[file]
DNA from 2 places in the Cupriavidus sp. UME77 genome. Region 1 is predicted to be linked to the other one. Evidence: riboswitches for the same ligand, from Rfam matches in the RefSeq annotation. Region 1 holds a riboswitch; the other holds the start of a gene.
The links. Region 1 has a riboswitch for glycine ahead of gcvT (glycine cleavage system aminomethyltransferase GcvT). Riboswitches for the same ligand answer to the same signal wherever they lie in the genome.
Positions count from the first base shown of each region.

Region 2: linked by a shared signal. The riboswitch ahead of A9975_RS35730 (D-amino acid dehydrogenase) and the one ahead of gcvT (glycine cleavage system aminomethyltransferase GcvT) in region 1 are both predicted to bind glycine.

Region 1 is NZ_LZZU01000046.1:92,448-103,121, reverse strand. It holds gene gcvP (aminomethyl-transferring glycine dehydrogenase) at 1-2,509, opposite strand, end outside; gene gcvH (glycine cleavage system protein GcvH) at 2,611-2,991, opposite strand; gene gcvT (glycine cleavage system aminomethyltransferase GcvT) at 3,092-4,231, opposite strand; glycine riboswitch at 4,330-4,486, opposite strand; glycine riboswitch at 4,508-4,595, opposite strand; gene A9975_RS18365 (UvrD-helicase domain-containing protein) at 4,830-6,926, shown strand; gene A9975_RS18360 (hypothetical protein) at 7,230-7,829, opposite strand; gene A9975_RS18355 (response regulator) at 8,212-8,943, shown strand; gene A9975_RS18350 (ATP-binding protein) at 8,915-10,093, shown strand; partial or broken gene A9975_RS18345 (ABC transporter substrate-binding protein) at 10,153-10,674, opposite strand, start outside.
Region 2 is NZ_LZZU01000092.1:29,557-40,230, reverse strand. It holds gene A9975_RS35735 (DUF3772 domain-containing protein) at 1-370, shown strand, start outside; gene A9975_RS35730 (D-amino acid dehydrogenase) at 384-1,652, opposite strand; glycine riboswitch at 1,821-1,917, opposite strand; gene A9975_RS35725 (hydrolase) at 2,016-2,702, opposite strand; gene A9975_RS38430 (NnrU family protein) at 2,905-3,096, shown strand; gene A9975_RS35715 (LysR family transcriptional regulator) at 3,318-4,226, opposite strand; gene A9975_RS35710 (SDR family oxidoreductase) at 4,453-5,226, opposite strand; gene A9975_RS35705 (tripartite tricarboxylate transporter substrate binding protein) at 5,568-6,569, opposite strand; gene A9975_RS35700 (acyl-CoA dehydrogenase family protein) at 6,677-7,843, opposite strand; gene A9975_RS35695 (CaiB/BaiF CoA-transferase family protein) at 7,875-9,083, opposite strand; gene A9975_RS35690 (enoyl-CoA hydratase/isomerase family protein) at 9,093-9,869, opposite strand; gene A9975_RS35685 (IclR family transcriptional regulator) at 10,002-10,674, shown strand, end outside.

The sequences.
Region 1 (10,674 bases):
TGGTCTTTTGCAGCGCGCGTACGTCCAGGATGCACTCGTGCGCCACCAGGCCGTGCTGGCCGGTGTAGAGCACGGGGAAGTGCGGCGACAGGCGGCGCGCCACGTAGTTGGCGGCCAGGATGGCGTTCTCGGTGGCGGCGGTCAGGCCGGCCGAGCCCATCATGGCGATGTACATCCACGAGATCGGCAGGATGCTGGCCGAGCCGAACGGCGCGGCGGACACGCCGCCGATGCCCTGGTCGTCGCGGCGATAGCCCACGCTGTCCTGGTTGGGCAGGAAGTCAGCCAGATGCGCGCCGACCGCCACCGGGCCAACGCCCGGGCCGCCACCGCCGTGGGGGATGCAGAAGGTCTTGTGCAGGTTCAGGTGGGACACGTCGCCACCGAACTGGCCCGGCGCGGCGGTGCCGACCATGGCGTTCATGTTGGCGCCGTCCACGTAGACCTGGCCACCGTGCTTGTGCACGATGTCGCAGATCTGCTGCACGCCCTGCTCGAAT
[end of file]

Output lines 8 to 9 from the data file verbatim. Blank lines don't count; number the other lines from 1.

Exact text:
Region 1 (10,674 bases):
TGGTCTTTTGCAGCGCGCGTACGTCCAGGATGCACTCGTGCGCCACCAGGCCGTGCTGGCCGGTGTAGAGCACGGGGAAGTGCGGCGACAGGCGGCGCGCCACGTAGTTGGCGGCCAGGATGGCGTTCTCGGTGGCGGCGGTCAGGCCGGCCGAGCCCATCATGGCGATGTACATCCACGAGATCGGCAGGATGCTGGCCGAGCCGAACGGCGCGGCGGACACGCCGCCGATGCCCTGGTCGTCGCGGCGATAGCCCACGCTGTCCTGGTTGGGCAGGAAGTCAGCCAGATGCGCGCCGACCGCCACCGGGCCAACGCCCGGGCCGCCACCGCCGTGGGGGATGCAGAAGGTCTTGTGCAGGTTCAGGTGGGACACGTCGCCACCGAACTGGCCCGGCGCGGCGGTGCCGACCATGGCGTTCATGTTGGCGCCGTCCACGTAGACCTGGCCACCGTGCTTGTGCACGATGTCGCAGATCTGCTGCACGCCCTGCTCGAAT